...looking for some peace and quiet, maybe keep her dreams afloat." - Jimmy Buffett, Fins
WELL...in reality, we sailed back from Antigua, and it took us more than three days, as you know. But this very last passage, well, it was indeed three days! With another nice weather window beginning to open, we decided to keep moving. While it would have been nice to relax a little and enjoy revisiting old haunts here on Provo, when a weather opportunity beckons, you don't ignore it. The best cruising is when it's gorgeous out! After heartfelt goodbyes to all in South Side Marina, we cleared out and headed west from the Turks & Caicos. Starting out, we had the northeast winds pushing against our starboard quarter, with seas slightly abeam, so enjoyed rather nice conditions. With the winds forecast to clock around behind us, it promised to become even better, so we kept to the course as we plotted it and simply enjoyed being out there!
|Our chart plotter, showing our progress from the Turks and Caicos|
as we headed south below the Bahamas.
|Another gorgeous sunset at sea|
Our course was basically due west and then south through the Old Bahama Channel between Cuba and the Bahamas; we wanted to ride the weather window as far as we could without stopping. Equinox was in her stride as we ambled along, and after passing the elusive Hogsty Reef during a magnificent night watch, Wednesday morning arrived with gorgeous conditions as well. This IS what cruising is all about: blue skies, calm blue seas, aboard a well-found boat! Glorious!
|All shades of blue ahead!|
|Our course, as we made our way north in the Santaren Channel|
between Cuba and the Bahamas
We took turns at the helm as usual, trailed some fishing lines and feasted on the good weather. We were well settled in by then, familiar with the rhythms found during passage: the movement of the boat on the seas, the faint rumble of the engines moving you along, the turns at the helm on watch, the turns in the galley, the time spent enjoying the view and the seas. We did encounter some current against us as the tide moved off the Bahamas Bank, along with the resulting snappish waves that came from current opposing the wind, but seas were so quiet overall that it was merely an annoyance. It soon passed.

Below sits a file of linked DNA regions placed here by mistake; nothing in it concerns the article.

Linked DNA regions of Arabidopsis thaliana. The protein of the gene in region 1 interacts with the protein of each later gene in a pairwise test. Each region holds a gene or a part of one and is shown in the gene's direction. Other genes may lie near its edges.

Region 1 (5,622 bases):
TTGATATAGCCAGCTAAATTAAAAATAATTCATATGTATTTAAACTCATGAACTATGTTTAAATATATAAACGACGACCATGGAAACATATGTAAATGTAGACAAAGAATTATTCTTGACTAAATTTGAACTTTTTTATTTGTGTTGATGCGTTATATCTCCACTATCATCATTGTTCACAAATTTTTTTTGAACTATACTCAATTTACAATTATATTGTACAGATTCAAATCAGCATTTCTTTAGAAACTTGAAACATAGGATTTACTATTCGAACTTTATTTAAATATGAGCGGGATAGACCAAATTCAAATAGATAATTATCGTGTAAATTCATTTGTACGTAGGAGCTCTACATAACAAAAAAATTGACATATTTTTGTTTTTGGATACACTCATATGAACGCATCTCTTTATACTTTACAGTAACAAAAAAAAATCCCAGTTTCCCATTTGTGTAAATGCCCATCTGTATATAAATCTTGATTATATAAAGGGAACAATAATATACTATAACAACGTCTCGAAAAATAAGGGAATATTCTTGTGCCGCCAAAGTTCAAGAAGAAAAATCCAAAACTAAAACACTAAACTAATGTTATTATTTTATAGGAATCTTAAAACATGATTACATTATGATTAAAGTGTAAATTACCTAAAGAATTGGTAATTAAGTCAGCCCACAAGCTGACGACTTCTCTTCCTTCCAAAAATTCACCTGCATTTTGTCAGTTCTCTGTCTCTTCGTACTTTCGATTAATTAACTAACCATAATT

I find passages allow time for reflection, introspection, and time to simply be. I appreciate being in the now: the sheer joy of being there, in that sliver of space at that specific moment in time. A moment that will never come again, and yet one that seems to last as it is savored. There is no intrusion of the land-based life, there's just the sky and the sea, the vivid cobalt color of the water, the salty white foam against Equinox's hull as she surges forward through the seas. So I soak it in, a moment alone, or perhaps shared by a seagull or cormorant sailing the skies as we push through the water.
And so it continued, three days in a boat! Ron had a magical evening in the Gulf Stream during his night watch, when it was so preternaturally calm that the seas reflected the stars above, in water clear as a mirror. He very nearly woke me up to see it, it was just so spectacular....he'd never seen anything like it in the Gulf Stream before! (I admit, I probably wouldn't have appreciated being woken up either, but I'm sorry to have missed it nonetheless!)
My watch was a bit more exciting, as the wee hours brought us to passing Port Everglades and the many ships coming and going from that busy port. The AIS was lit up like a Christmas tree, with all the signatures from the shipping containers, tugs and ships moving about. Vigilance is key, and I sure was grateful to have both the AIS and the radars helping me ident the lights of different vessels outside!
|Grand Central Station at sea|
By mid-day on the third day, we were coming in through the St. Lucie Inlet and officially back in local waters. Landfall at Outrigger Harbour was shortly thereafter....and as always, a passage ended well is a cause for celebration! But this time, though.... our home-coming was a bittersweet moment. There was gratitude for the incredible journey, and sadness as well, knowing it was the end of our last passage aboard, and our last landfall. Our hearts are full.
|Ron at the helm station starboard, me at the stern rail|
ready with the lines as we backed into our slip.
Last landfall...there are no words.